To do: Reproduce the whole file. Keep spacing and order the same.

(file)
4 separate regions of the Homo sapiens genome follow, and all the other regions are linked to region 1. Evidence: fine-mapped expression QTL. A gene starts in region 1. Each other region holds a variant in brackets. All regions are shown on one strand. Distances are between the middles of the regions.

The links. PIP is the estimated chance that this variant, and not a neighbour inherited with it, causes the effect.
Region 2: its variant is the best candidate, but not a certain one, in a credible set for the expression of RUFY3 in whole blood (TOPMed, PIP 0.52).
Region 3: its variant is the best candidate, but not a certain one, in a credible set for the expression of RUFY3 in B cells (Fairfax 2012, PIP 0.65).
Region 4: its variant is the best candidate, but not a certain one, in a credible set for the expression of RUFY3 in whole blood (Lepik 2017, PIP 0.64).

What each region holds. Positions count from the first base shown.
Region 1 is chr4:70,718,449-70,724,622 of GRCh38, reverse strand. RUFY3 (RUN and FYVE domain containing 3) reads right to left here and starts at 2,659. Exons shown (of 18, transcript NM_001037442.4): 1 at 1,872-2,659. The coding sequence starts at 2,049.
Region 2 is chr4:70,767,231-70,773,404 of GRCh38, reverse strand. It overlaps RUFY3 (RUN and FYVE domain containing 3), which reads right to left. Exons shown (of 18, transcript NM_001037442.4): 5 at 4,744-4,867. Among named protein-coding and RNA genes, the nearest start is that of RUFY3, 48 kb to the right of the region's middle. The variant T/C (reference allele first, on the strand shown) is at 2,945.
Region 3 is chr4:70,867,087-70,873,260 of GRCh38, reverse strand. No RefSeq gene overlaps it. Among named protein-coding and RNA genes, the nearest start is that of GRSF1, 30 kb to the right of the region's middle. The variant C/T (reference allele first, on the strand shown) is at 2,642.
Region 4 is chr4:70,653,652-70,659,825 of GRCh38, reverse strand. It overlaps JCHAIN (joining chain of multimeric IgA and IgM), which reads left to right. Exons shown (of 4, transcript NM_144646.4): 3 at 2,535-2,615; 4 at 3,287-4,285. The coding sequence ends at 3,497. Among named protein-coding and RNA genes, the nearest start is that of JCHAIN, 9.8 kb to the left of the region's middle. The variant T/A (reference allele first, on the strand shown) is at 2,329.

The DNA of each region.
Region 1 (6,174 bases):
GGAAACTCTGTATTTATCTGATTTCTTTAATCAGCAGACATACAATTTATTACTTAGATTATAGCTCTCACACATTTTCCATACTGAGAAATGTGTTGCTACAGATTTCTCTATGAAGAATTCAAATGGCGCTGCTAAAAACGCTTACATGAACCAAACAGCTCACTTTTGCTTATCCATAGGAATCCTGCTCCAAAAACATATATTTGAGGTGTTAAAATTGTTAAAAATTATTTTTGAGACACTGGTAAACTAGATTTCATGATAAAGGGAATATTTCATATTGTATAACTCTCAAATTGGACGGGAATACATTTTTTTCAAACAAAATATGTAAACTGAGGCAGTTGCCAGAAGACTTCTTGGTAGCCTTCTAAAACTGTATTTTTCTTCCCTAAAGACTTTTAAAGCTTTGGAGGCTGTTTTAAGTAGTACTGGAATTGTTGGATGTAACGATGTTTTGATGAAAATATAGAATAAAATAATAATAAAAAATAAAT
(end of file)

4 separate regions of the Homo sapiens genome follow, and all the other regions are linked to region 1. Evidence: fine-mapped expression QTL. A gene starts in region 1. Each other region holds a variant in brackets. All regions are shown on one strand. Distances are between the middles of the regions.

The links. PIP is the estimated chance that this variant, and not a neighbour inherited with it, causes the effect.
Region 2: its variant is the best candidate, but not a certain one, in a credible set for the expression of RUFY3 in whole blood (TOPMed, PIP 0.52).
Region 3: its variant is the best candidate, but not a certain one, in a credible set for the expression of RUFY3 in B cells (Fairfax 2012, PIP 0.65).
Region 4: its variant is the best candidate, but not a certain one, in a credible set for the expression of RUFY3 in whole blood (Lepik 2017, PIP 0.64).

What each region holds. Positions count from the first base shown.
Region 1 is chr4:70,718,449-70,724,622 of GRCh38, reverse strand. RUFY3 (RUN and FYVE domain containing 3) reads right to left here and starts at 2,659. Exons shown (of 18, transcript NM_001037442.4): 1 at 1,872-2,659. The coding sequence starts at 2,049.
Region 2 is chr4:70,767,231-70,773,404 of GRCh38, reverse strand. It overlaps RUFY3 (RUN and FYVE domain containing 3), which reads right to left. Exons shown (of 18, transcript NM_001037442.4): 5 at 4,744-4,867. Among named protein-coding and RNA genes, the nearest start is that of RUFY3, 48 kb to the right of the region's middle. The variant T/C (reference allele first, on the strand shown) is at 2,945.
Region 3 is chr4:70,867,087-70,873,260 of GRCh38, reverse strand. No RefSeq gene overlaps it. Among named protein-coding and RNA genes, the nearest start is that of GRSF1, 30 kb to the right of the region's middle. The variant C/T (reference allele first, on the strand shown) is at 2,642.
Region 4 is chr4:70,653,652-70,659,825 of GRCh38, reverse strand. It overlaps JCHAIN (joining chain of multimeric IgA and IgM), which reads left to right. Exons shown (of 4, transcript NM_144646.4): 3 at 2,535-2,615; 4 at 3,287-4,285. The coding sequence ends at 3,497. Among named protein-coding and RNA genes, the nearest start is that of JCHAIN, 9.8 kb to the left of the region's middle. The variant T/A (reference allele first, on the strand shown) is at 2,329.

The DNA of each region.
Region 1 (6,174 bases):
GGAAACTCTGTATTTATCTGATTTCTTTAATCAGCAGACATACAATTTATTACTTAGATTATAGCTCTCACACATTTTCCATACTGAGAAATGTGTTGCTACAGATTTCTCTATGAAGAATTCAAATGGCGCTGCTAAAAACGCTTACATGAACCAAACAGCTCACTTTTGCTTATCCATAGGAATCCTGCTCCAAAAACATATATTTGAGGTGTTAAAATTGTTAAAAATTATTTTTGAGACACTGGTAAACTAGATTTCATGATAAAGGGAATATTTCATATTGTATAACTCTCAAATTGGACGGGAATACATTTTTTTCAAACAAAATATGTAAACTGAGGCAGTTGCCAGAAGACTTCTTGGTAGCCTTCTAAAACTGTATTTTTCTTCCCTAAAGACTTTTAAAGCTTTGGAGGCTGTTTTAAGTAGTACTGGAATTGTTGGATGTAACGATGTTTTGATGAAAATATAGAATAAAATAATAATAAAAAATAAAT